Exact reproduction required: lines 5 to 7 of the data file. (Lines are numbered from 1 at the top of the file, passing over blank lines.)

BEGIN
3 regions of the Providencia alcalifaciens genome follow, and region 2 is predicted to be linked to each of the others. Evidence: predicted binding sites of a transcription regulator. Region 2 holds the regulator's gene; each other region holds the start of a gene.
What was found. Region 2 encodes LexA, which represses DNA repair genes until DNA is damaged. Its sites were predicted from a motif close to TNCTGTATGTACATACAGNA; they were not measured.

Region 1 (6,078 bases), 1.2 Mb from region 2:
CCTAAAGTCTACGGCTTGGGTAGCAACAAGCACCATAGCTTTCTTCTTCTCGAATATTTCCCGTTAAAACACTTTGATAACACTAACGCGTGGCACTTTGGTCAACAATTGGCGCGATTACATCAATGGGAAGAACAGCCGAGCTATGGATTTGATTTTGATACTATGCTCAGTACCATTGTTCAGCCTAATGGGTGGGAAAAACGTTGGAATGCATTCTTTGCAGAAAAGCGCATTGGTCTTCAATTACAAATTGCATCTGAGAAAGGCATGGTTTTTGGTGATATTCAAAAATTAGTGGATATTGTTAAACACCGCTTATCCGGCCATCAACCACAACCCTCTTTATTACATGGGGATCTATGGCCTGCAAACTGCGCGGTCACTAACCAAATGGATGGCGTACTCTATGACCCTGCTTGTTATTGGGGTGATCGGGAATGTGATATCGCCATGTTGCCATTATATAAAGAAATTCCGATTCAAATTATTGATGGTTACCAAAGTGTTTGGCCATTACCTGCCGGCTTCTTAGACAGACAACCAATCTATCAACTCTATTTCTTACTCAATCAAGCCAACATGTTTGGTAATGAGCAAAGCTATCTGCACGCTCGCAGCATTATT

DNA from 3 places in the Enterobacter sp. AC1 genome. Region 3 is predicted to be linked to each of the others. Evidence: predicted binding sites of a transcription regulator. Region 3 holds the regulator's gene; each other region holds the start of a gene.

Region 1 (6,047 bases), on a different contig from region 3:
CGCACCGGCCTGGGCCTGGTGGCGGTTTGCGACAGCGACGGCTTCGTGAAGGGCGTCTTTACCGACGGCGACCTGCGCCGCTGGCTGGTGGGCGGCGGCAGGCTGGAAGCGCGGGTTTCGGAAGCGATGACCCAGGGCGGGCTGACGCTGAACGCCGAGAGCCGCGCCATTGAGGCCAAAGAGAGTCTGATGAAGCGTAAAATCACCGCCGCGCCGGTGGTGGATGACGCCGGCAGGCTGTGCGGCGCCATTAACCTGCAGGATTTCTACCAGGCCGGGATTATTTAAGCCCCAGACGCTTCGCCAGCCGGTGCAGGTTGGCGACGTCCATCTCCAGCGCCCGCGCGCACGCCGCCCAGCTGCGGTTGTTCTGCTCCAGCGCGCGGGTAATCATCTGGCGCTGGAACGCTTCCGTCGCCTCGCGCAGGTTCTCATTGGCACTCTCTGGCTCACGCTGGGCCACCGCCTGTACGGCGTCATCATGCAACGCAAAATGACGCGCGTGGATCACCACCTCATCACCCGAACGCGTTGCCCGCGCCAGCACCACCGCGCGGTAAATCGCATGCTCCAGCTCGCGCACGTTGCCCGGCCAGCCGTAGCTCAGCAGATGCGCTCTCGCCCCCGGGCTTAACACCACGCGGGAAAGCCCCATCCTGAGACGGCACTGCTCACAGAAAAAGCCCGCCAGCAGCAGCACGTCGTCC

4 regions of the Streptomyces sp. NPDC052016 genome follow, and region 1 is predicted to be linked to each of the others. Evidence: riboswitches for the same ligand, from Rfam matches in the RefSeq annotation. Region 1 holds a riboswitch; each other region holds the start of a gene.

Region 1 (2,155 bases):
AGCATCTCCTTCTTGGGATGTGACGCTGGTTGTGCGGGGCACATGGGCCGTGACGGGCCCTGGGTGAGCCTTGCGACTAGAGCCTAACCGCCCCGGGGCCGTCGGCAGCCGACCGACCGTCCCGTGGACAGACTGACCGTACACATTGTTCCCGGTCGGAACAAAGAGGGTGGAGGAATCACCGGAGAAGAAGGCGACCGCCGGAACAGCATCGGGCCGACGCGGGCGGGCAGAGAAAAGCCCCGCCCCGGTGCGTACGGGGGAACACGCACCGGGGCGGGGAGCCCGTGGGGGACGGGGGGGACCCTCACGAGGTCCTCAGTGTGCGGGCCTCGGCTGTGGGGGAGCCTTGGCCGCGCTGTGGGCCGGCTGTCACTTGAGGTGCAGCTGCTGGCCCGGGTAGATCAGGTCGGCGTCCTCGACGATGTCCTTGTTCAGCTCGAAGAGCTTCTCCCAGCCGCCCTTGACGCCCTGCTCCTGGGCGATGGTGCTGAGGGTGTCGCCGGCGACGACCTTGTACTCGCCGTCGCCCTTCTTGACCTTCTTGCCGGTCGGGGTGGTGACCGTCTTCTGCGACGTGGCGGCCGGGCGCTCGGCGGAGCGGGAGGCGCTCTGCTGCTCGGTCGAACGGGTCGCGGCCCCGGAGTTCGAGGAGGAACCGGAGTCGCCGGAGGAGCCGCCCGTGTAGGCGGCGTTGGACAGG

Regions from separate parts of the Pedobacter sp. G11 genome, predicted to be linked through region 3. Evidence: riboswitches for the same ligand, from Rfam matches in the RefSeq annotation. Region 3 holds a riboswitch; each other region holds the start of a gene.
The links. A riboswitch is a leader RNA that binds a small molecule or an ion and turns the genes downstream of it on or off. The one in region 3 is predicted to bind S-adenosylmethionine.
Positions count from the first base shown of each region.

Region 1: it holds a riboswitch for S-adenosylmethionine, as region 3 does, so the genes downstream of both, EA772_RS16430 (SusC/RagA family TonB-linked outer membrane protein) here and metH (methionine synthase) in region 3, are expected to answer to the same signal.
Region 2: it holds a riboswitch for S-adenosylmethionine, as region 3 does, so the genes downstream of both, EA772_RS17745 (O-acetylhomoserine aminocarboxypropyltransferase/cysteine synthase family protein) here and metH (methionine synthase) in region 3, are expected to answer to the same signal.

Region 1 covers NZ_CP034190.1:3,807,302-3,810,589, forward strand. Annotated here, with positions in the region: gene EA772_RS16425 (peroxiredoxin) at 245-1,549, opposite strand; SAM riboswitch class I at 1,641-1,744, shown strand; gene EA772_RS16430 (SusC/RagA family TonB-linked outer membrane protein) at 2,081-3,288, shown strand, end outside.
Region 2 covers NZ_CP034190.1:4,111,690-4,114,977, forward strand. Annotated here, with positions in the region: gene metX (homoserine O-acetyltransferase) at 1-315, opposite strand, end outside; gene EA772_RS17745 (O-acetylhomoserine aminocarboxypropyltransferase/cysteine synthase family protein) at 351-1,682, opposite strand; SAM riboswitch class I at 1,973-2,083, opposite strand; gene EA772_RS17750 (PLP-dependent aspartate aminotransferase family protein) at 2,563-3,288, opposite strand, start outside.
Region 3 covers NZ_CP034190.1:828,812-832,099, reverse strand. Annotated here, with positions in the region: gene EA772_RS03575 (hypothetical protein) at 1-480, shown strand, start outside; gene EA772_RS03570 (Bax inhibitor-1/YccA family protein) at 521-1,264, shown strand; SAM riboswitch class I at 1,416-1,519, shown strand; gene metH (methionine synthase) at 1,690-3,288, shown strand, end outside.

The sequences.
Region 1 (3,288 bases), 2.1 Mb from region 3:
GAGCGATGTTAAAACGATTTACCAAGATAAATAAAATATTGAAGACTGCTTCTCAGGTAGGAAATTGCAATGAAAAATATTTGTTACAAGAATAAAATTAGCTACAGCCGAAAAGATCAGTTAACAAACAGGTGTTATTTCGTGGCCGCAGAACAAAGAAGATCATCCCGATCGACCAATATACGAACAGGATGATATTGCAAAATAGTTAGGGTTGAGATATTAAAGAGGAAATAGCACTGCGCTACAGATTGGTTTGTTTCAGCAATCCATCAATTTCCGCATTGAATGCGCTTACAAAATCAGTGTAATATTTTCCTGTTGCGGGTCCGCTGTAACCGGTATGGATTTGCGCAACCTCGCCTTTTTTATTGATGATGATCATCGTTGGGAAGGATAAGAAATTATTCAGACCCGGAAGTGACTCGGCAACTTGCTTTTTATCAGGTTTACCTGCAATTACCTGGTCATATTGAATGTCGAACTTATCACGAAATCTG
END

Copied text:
DNA from 3 places in the Enterobacter sp. AC1 genome. Region 3 is predicted to be linked to each of the others. Evidence: predicted binding sites of a transcription regulator. Region 3 holds the regulator's gene; each other region holds the start of a gene.

Region 1 (6,047 bases), on a different contig from region 3:
CGCACCGGCCTGGGCCTGGTGGCGGTTTGCGACAGCGACGGCTTCGTGAAGGGCGTCTTTACCGACGGCGACCTGCGCCGCTGGCTGGTGGGCGGCGGCAGGCTGGAAGCGCGGGTTTCGGAAGCGATGACCCAGGGCGGGCTGACGCTGAACGCCGAGAGCCGCGCCATTGAGGCCAAAGAGAGTCTGATGAAGCGTAAAATCACCGCCGCGCCGGTGGTGGATGACGCCGGCAGGCTGTGCGGCGCCATTAACCTGCAGGATTTCTACCAGGCCGGGATTATTTAAGCCCCAGACGCTTCGCCAGCCGGTGCAGGTTGGCGACGTCCATCTCCAGCGCCCGCGCGCACGCCGCCCAGCTGCGGTTGTTCTGCTCCAGCGCGCGGGTAATCATCTGGCGCTGGAACGCTTCCGTCGCCTCGCGCAGGTTCTCATTGGCACTCTCTGGCTCACGCTGGGCCACCGCCTGTACGGCGTCATCATGCAACGCAAAATGACGCGCGTGGATCACCACCTCATCACCCGAACGCGTTGCCCGCGCCAGCACCACCGCGCGGTAAATCGCATGCTCCAGCTCGCGCACGTTGCCCGGCCAGCCGTAGCTCAGCAGATGCGCTCTCGCCCCCGGGCTTAACACCACGCGGGAAAGCCCCATCCTGAGACGGCACTGCTCACAGAAAAAGCCCGCCAGCAGCAGCACGTCGTCC